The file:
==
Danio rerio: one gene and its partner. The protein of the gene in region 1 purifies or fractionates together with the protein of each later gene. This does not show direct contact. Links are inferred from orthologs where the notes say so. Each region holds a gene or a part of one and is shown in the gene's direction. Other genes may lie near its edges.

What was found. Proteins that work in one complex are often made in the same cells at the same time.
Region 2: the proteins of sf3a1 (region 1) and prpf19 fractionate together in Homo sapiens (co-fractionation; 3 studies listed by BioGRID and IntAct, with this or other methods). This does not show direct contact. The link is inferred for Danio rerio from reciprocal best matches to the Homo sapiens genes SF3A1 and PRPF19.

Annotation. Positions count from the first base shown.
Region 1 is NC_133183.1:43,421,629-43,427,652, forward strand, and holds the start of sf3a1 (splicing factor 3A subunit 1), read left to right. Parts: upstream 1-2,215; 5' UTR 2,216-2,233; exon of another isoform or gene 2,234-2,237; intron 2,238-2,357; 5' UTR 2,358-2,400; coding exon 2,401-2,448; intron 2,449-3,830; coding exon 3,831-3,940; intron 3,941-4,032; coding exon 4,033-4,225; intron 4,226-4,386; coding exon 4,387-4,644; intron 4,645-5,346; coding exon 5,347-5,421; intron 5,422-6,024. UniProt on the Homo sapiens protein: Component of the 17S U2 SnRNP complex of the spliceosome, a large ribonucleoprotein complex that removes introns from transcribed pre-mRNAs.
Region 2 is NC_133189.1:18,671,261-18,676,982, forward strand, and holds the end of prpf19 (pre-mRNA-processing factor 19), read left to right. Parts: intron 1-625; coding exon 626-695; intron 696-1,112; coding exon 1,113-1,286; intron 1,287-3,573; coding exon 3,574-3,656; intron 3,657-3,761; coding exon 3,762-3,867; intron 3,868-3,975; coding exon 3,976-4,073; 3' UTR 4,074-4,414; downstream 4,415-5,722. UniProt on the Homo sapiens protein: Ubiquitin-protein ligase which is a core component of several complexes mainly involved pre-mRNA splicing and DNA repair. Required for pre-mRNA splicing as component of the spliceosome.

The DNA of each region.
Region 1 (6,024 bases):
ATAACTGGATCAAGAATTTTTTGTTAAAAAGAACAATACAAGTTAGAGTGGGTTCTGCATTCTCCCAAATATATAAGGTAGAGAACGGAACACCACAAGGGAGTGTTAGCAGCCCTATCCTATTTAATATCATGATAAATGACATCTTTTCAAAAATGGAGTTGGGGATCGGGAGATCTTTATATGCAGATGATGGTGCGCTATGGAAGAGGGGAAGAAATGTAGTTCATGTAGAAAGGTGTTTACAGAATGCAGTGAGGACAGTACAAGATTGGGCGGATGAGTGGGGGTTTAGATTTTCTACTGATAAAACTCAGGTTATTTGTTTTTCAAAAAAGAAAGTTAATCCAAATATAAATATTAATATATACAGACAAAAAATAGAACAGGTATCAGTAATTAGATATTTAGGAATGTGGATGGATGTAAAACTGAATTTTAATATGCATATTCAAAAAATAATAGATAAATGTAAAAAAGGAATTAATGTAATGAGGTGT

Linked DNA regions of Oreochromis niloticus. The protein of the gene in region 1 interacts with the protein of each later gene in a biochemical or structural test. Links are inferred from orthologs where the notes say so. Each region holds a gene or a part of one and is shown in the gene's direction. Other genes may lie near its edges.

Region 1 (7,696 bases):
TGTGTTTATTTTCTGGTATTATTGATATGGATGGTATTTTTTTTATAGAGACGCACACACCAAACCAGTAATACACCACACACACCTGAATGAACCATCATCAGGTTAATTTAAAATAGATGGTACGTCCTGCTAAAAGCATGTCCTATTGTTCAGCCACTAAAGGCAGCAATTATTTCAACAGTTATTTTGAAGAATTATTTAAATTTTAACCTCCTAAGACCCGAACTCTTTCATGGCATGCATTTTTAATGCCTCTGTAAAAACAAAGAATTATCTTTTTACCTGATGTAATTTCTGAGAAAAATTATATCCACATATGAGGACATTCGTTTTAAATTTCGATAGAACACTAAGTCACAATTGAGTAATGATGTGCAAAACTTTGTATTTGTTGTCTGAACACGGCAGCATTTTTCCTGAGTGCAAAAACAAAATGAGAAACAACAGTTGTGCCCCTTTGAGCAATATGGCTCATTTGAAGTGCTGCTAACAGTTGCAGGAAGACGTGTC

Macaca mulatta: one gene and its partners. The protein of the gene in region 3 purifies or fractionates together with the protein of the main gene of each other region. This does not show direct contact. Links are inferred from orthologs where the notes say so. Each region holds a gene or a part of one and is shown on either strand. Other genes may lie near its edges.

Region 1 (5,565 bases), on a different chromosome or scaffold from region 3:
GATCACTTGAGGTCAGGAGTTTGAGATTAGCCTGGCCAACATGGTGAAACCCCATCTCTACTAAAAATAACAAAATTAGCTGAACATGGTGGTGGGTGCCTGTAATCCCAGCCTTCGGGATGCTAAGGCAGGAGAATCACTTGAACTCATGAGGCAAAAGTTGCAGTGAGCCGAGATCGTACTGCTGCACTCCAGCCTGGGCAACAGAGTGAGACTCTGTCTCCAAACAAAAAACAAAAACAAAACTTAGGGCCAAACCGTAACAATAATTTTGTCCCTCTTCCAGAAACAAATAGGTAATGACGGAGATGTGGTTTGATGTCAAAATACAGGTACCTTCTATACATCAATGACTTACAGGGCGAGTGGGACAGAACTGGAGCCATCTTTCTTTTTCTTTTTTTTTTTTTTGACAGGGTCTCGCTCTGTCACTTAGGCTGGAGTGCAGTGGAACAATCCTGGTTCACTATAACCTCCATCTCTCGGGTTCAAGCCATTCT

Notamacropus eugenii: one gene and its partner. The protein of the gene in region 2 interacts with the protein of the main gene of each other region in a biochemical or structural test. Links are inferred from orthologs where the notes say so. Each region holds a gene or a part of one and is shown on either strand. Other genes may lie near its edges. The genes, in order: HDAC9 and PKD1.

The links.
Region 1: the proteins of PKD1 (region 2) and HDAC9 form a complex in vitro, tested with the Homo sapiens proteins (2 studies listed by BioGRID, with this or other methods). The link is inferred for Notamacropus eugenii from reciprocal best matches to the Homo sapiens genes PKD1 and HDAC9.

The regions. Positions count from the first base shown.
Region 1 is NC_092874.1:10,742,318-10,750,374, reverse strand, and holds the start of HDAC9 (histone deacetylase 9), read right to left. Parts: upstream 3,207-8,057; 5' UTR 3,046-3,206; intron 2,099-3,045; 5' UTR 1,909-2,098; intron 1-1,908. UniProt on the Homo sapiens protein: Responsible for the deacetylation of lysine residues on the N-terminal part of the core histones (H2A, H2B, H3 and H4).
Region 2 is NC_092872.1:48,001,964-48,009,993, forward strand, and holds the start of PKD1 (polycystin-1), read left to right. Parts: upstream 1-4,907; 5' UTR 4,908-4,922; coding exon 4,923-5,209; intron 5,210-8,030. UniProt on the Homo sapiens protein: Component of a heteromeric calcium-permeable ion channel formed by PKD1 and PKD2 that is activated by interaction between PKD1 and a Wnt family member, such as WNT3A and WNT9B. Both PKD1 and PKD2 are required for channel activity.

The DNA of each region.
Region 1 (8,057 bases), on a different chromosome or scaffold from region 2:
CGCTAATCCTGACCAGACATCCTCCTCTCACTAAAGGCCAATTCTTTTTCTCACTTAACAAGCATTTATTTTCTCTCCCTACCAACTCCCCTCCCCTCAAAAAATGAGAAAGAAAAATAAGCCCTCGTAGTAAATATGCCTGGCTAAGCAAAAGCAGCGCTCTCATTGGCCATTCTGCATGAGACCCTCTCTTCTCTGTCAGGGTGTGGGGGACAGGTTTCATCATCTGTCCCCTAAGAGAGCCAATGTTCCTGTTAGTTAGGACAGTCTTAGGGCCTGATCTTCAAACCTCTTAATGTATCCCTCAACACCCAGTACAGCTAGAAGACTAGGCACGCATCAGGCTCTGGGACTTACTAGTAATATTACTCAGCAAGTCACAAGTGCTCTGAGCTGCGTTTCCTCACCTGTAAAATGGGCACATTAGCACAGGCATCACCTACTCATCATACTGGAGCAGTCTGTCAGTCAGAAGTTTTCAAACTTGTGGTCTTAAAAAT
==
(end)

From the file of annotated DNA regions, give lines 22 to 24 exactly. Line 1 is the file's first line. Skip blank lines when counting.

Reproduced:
The DNA of each region.
Region 1 (8,057 bases), on a different chromosome or scaffold from region 2:
CGCTAATCCTGACCAGACATCCTCCTCTCACTAAAGGCCAATTCTTTTTCTCACTTAACAAGCATTTATTTTCTCTCCCTACCAACTCCCCTCCCCTCAAAAAATGAGAAAGAAAAATAAGCCCTCGTAGTAAATATGCCTGGCTAAGCAAAAGCAGCGCTCTCATTGGCCATTCTGCATGAGACCCTCTCTTCTCTGTCAGGGTGTGGGGGACAGGTTTCATCATCTGTCCCCTAAGAGAGCCAATGTTCCTGTTAGTTAGGACAGTCTTAGGGCCTGATCTTCAAACCTCTTAATGTATCCCTCAACACCCAGTACAGCTAGAAGACTAGGCACGCATCAGGCTCTGGGACTTACTAGTAATATTACTCAGCAAGTCACAAGTGCTCTGAGCTGCGTTTCCTCACCTGTAAAATGGGCACATTAGCACAGGCATCACCTACTCATCATACTGGAGCAGTCTGTCAGTCAGAAGTTTTCAAACTTGTGGTCTTAAAAAT